The Belmont Stakes will be a black-swan trader’s dream.
The race, set for June 9 at Belmont Park in Elmont, New York, combines elements of chaos with a speculative bubble to provide contrarian bettors the opportunity to make the score of the year.
The bubble part is easy enough to grasp.
Horseracing aficionados, itching to see I’ll Have Another become the first Triple Crown winner in 34 years, are overtaken by emotion and wager millions of dollars on the horse as if that financial backing will help him hit the finish line first. The colt, who won the Kentucky Derby and Preakness Stakes last month, will enter the starting gate at odds that I estimate of about 3-5 (meaning bettors put up $5 for a chance to win $3). That’s one-fifth the fair value odds of 3-1 that I’d assign him.
Explaining the Belmont’s chaotic outcomes -- which can be seen in the defeat of 14 of the past 16 favorites -- is a more involved matter. At the crux is the distance, a 1 1/2-mile (2.4 kilometers) odyssey that makes the Belmont an oddball event in modern horseracing. It is a quarter mile farther than any of the participants has tried before and likely will ever try again.
Stamina-testing events were common when the term Triple Crown was coined to describe Gallant Fox’s sweep of the Derby, Preakness and Belmont in 1930. Four of the six races the colt competed in following his Belmont romp were at 1 1/2 miles or longer. He won them all. The past 20 Belmont champions don’t have a single such victory among them.
As longer races lost popularity, breeders stopped focusing on stamina and concentrated on producing speedballs that excel at races half the length of the Belmont. Judging which horses will handle the 1 1/2-mile distance is as much guesswork as handicapping science. Colts that are mediocre at today’s more conventional distances can shine in the Belmont.
Look at the last 10 winners. They raced 43 times after their Belmont victories and won just five of those races, or 12 percent. Four horses in that group went a combined 0-for-28. By comparison, the past 10 Preakness champions won 29 of their 74 subsequent races, or 39 percent.
Gamblers who anticipated the Belmont chaos were well rewarded. The winner paid 21-1 on average over the past decade. The exacta ticket -- where a bettor predicts the first two finishers of the race -- returned an average of $233 for each $1 bet.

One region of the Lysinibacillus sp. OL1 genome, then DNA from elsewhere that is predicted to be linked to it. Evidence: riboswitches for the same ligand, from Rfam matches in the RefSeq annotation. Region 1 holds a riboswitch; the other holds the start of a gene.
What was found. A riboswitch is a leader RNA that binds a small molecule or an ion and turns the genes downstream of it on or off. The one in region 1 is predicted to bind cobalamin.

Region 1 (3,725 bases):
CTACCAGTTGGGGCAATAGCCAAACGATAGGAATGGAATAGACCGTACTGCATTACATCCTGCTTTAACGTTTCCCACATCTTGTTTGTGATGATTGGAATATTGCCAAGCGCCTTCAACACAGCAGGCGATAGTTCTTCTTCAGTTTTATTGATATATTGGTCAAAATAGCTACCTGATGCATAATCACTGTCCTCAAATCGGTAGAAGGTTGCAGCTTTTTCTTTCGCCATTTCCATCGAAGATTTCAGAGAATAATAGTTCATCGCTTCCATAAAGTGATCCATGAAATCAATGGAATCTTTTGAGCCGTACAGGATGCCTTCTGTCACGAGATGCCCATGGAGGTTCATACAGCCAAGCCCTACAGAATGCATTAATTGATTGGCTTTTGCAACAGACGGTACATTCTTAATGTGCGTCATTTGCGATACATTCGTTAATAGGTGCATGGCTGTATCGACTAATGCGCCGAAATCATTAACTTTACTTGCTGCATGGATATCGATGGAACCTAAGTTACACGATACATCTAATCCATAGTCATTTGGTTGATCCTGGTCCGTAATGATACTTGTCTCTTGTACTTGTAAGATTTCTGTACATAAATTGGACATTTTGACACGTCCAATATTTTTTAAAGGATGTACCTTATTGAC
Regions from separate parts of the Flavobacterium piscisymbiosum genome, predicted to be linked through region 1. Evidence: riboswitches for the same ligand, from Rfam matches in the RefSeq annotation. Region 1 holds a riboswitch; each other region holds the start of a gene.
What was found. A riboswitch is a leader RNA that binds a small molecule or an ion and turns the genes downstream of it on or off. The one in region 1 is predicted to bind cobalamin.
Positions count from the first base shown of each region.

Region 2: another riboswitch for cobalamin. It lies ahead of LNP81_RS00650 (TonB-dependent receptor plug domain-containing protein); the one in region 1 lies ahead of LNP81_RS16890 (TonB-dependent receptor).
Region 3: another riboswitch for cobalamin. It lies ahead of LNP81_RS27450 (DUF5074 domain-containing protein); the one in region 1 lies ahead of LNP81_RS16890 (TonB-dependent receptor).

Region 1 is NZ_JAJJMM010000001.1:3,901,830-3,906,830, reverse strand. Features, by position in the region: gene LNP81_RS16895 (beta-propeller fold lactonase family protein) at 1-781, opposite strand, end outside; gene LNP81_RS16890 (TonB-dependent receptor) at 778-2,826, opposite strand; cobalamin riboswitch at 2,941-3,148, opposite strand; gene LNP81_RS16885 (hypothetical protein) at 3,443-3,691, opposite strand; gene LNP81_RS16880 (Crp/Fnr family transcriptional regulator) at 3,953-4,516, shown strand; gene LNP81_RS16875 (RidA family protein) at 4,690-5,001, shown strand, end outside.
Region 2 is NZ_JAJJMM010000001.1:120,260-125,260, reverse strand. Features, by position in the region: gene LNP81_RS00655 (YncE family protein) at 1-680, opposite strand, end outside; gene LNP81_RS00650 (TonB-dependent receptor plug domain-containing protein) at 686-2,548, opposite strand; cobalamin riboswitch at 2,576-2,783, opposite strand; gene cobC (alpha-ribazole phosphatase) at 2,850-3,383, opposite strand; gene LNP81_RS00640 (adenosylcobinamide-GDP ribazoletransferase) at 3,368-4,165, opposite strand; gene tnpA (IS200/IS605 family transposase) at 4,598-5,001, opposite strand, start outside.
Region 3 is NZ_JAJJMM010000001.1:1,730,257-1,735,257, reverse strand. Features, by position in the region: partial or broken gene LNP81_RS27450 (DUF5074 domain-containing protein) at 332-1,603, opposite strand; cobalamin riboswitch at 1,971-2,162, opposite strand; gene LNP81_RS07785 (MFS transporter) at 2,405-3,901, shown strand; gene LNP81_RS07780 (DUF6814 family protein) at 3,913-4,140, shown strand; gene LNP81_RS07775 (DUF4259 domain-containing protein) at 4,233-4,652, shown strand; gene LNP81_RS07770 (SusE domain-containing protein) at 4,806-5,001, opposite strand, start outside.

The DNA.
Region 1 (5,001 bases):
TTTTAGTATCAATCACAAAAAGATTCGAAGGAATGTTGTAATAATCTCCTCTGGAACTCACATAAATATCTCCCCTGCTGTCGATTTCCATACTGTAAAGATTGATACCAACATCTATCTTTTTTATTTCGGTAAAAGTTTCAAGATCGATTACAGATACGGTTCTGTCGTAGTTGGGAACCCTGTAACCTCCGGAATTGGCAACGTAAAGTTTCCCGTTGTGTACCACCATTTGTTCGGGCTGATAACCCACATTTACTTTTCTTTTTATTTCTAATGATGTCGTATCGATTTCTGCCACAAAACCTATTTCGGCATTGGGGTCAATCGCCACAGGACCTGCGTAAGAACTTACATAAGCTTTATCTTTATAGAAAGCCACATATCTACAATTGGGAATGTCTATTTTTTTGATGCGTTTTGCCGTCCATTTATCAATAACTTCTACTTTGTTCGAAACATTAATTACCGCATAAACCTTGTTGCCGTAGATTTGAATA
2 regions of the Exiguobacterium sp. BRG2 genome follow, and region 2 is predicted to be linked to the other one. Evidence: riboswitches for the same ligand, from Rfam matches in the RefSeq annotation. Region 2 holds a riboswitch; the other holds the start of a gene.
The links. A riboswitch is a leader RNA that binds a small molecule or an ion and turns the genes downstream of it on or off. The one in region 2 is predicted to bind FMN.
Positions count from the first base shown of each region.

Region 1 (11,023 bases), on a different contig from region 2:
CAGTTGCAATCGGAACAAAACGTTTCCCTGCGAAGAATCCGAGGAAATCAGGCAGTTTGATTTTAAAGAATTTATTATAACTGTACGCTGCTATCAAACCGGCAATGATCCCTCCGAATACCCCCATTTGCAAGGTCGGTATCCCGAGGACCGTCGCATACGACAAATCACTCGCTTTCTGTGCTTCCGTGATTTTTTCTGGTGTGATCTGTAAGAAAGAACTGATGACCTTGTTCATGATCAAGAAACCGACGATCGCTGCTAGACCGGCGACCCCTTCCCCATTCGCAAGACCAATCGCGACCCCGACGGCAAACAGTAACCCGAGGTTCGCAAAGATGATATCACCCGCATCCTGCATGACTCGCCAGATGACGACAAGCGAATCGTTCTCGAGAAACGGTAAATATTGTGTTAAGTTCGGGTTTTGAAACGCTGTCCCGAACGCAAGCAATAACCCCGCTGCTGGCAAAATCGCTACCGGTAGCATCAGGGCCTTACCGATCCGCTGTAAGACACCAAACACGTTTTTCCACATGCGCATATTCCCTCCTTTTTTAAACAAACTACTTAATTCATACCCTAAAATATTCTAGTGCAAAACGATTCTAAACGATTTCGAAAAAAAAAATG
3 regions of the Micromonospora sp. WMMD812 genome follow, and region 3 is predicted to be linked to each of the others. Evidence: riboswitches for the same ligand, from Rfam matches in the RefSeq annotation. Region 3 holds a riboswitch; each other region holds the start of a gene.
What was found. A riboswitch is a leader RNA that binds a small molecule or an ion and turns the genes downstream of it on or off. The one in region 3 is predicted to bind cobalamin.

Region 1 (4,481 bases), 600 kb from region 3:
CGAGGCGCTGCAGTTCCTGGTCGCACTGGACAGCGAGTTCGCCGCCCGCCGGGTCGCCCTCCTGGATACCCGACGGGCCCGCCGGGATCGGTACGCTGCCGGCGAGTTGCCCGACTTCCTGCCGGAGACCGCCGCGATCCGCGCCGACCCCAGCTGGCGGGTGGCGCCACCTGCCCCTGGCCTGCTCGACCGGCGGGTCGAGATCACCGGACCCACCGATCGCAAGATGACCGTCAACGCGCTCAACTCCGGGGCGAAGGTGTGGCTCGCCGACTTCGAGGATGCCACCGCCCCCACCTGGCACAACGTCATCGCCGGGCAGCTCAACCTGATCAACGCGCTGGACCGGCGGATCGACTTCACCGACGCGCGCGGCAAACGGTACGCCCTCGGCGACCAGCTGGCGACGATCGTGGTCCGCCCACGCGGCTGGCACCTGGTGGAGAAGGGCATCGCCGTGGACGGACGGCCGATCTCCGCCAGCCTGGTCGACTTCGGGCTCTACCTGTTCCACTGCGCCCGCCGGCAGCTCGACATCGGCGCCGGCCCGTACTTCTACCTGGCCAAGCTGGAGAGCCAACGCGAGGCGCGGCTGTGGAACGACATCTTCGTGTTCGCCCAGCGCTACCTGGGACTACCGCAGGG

This year’s race figures to offer plenty of options for those seeking to generate similar returns. There were 11 horses in the preliminary field listed yesterday by the New York Racing Association (the final group will be set on June 6). At least five of them will likely offer odds of more than 30-1: Atigun, Five Sixteen, Guyana Star Dweej, Optimizer and Ravelo’s Boy.
I’ll leave these horses to you black-swan traders out there who specialize in capitalizing on random events. While I understand the principles of chaos laid out above, I just can’t get myself to wager on bad horses. All five look overmatched to me (though note I said the same thing about the winners of the race in 2011, 2009, 2008 and 2004).
My bid to exploit the Triple Crown bubble will focus on the middle part of the betting curve -- those in the 5-1 to 15-1 range. Here’s my $50 model portfolio, offering a mix of win and exacta bets:
-- $24 win on Union Rags (estimated 5-1 odds); the betting public is losing faith in this horse after back-to-back flops in the Florida Derby and Kentucky Derby; I’m less discouraged than my peers and like the value he offers here.
-- $6 exacta box on Union Rags and Paynter (8-1), a late-developing, talented colt; the “box” means that a first-second finish by those two in either order produces a winning ticket. Total cost: $12.
-- $2 exacta box adding Street Life (15-1) to Union Rags and Paynter. Total cost: $12.
That leaves a deuce.
Put it on I’ll Have Another. And if he wins, keep the ticket, frame it and give it to your grandchildren in 2046, when the next Triple Crown champion comes around.
(David Papadopoulos, the team leader for Latin America markets coverage at Bloomberg News, has been following thoroughbred racing for more than two decades and was runner-up in 2008 Eclipse Award voting for feature writing on the sport.)